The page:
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    Then none was for a party;

    Then all were for the state;

    Then the great man helped the poor;

    And the poor man loved the great;

    Then lands were fairly portioned;

    Then spoils were fairly sold:

    The Romans were like brothers

    In the brave days of old.


    –Thomas Macaulay, “Lays of Ancient Rome”

Wherever there is freedom of speech together with low standards, there are demagogues.

One can always recognize such troublemakers. They are the ones whose popularity is built on public prejudice and indignation. A demagogue plays upon the passions of his listeners to malign public servants whose only crime has been to perform their duties according to law.

People are attracted to demagogues because a demagogue offers
entertainment. The entertainment provided is akin to the slaughter which
takes place in a Roman coliseum, where an innocent victim is torn to pieces
by wild animals. One thinks of the roar of a crowd as Christians are fed to
lions. Looking back at ancient times we find that Christians often fell
victim to demagogues. If famine or economic depression hit the Roman Empire,
the Christians were blamed. It was said that their impiety, their refusal to
worship pagan gods, had brought divine chastisement.

As we make the transition from economic optimism to economic
pessimism, as the markets plummet, as investments and jobs are lost,
demagogues will move in like jackals after a sick animal. They will blame
the central banking system, they will blame the rich, or they will blame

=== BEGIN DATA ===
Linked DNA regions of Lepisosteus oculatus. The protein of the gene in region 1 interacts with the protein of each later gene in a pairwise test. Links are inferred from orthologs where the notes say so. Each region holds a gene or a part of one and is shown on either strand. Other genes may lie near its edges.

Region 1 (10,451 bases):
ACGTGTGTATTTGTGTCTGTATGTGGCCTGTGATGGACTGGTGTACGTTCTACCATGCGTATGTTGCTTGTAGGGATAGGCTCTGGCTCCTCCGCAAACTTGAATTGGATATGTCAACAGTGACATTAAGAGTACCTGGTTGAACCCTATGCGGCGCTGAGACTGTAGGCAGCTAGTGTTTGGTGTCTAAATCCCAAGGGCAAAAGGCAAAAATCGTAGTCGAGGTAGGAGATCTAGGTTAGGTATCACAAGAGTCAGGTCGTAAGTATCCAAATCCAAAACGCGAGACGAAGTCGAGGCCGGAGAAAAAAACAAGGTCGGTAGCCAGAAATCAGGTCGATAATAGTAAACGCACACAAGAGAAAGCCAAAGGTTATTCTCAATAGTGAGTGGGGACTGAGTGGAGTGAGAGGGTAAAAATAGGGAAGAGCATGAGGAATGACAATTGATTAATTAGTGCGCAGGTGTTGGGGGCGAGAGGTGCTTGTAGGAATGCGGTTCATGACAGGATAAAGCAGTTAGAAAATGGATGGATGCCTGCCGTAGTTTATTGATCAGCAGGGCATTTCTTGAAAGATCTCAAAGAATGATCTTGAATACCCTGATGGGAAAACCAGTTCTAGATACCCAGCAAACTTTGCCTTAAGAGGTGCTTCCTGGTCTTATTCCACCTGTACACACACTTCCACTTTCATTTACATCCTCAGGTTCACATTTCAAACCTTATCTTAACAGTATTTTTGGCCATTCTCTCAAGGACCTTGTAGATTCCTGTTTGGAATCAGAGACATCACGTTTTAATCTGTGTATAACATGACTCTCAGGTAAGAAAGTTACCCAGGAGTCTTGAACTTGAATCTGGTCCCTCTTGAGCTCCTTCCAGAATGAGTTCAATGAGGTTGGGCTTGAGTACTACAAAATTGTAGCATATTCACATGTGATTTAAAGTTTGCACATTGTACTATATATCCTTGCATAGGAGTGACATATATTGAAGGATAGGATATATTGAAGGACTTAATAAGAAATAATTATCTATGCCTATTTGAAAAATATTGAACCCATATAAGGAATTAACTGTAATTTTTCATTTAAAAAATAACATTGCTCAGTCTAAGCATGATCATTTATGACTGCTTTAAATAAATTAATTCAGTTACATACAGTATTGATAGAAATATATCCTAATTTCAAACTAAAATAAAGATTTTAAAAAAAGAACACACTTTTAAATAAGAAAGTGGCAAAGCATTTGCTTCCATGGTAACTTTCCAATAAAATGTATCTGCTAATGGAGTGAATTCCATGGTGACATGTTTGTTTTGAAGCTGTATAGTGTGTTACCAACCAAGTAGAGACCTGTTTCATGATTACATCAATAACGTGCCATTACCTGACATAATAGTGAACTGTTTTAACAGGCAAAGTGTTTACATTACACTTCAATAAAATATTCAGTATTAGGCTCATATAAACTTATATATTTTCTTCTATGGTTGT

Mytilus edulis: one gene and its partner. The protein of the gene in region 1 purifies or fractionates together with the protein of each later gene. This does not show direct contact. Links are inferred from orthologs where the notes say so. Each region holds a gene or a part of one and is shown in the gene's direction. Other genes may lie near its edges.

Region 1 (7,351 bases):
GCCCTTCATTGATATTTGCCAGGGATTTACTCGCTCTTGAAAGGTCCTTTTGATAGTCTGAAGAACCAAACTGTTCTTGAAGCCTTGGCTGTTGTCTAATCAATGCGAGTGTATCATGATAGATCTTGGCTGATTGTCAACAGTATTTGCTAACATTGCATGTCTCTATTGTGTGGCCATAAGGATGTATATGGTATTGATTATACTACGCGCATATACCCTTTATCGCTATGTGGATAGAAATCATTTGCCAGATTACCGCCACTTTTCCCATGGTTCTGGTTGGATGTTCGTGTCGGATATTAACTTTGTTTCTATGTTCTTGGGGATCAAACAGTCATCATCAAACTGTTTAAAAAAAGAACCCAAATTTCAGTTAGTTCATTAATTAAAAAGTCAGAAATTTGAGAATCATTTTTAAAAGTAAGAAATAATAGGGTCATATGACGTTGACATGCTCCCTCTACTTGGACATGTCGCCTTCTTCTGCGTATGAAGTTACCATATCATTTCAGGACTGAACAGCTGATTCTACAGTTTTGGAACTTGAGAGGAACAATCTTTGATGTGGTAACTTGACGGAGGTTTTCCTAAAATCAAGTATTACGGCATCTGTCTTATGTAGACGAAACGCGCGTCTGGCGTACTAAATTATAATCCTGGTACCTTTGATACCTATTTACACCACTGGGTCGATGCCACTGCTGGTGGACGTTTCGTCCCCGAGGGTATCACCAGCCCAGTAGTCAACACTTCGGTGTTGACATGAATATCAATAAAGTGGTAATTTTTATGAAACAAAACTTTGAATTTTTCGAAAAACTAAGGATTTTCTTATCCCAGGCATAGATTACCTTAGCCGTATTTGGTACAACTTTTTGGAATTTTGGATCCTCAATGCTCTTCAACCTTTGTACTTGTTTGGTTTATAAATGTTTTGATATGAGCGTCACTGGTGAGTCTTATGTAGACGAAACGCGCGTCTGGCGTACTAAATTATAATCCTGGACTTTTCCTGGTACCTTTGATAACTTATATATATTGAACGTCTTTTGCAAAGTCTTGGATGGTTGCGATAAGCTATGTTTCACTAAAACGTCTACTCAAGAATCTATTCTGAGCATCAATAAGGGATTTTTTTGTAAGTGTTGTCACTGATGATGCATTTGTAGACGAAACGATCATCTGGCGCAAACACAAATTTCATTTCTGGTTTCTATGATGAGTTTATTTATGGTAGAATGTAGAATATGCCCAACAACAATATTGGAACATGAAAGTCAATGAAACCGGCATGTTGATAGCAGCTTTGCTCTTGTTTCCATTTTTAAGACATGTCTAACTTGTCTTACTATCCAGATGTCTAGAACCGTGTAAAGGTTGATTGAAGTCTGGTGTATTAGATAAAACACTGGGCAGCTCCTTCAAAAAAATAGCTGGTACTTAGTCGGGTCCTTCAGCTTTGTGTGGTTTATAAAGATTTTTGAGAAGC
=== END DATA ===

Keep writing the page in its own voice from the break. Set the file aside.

large corporations (all of which have contributed to many decades of
unprecedented national prosperity). This blame game is especially dangerous
because it threatens the very mechanisms of economic growth.

In 1857 Lord Macaulay, an English statesman and historian, wrote to an
American correspondent that the United States was especially vulnerable to
demagogues. Macaulay took a dim view of characters like Thomas Jefferson,
who advocated the so-called popular cause. “You are surprised to learn that
I have not a high opinion of Mr. Jefferson,” wrote Macaulay, “and I am
surprised at your surprise.”

Macaulay wrote that it was folly to lodge the supreme authority of the
state in “the poorest and most ignorant part of society.” The poor and
ignorant should not be allowed to vote, he explained, and American notions to
the contrary were (and yet are) dangerous. Macaulay stated, “I have long
been convinced that institutions purely democratic must, sooner or later,
destroy liberty or civilization, or both.”

The process of this destruction, according to Macaulay, was bound up
with the business cycle. As every student of economics knows, periods of
prosperity are always punctuated by periods of recession or worse. “Your
fate I believe to be certain,” wrote Macaulay. Once America filled up with
people, once a large urban population came into existence, “hundreds of
thousands of artisans will assuredly be sometimes out of work. Then your